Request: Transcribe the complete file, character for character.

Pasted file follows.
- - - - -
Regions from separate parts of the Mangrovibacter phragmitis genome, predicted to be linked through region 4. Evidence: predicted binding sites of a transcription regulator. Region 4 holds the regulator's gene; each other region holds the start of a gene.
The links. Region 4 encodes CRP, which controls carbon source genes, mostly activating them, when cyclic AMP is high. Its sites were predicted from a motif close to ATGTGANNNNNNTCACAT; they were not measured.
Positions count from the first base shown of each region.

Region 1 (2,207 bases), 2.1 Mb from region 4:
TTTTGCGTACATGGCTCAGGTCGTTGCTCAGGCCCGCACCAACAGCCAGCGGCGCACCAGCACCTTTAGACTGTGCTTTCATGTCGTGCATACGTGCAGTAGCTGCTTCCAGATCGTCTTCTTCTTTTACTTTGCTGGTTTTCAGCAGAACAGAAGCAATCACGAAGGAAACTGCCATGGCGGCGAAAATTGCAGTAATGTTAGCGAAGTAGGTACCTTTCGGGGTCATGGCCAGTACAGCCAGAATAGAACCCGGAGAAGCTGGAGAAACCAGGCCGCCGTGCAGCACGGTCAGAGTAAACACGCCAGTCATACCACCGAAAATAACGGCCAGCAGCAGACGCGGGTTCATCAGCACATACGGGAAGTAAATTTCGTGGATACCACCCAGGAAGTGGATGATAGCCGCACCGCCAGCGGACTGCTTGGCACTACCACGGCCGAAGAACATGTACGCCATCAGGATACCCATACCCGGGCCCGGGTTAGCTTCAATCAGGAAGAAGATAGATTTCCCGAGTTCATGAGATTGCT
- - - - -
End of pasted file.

Regions from separate parts of the Mangrovibacter phragmitis genome, predicted to be linked through region 4. Evidence: predicted binding sites of a transcription regulator. Region 4 holds the regulator's gene; each other region holds the start of a gene.
The links. Region 4 encodes CRP, which controls carbon source genes, mostly activating them, when cyclic AMP is high. Its sites were predicted from a motif close to ATGTGANNNNNNTCACAT; they were not measured.
Positions count from the first base shown of each region.

Region 1 (2,207 bases), 2.1 Mb from region 4:
TTTTGCGTACATGGCTCAGGTCGTTGCTCAGGCCCGCACCAACAGCCAGCGGCGCACCAGCACCTTTAGACTGTGCTTTCATGTCGTGCATACGTGCAGTAGCTGCTTCCAGATCGTCTTCTTCTTTTACTTTGCTGGTTTTCAGCAGAACAGAAGCAATCACGAAGGAAACTGCCATGGCGGCGAAAATTGCAGTAATGTTAGCGAAGTAGGTACCTTTCGGGGTCATGGCCAGTACAGCCAGAATAGAACCCGGAGAAGCTGGAGAAACCAGGCCGCCGTGCAGCACGGTCAGAGTAAACACGCCAGTCATACCACCGAAAATAACGGCCAGCAGCAGACGCGGGTTCATCAGCACATACGGGAAGTAAATTTCGTGGATACCACCCAGGAAGTGGATGATAGCCGCACCGCCAGCGGACTGCTTGGCACTACCACGGCCGAAGAACATGTACGCCATCAGGATACCCATACCCGGGCCCGGGTTAGCTTCAATCAGGAAGAAGATAGATTTCCCGAGTTCATGAGATTGCT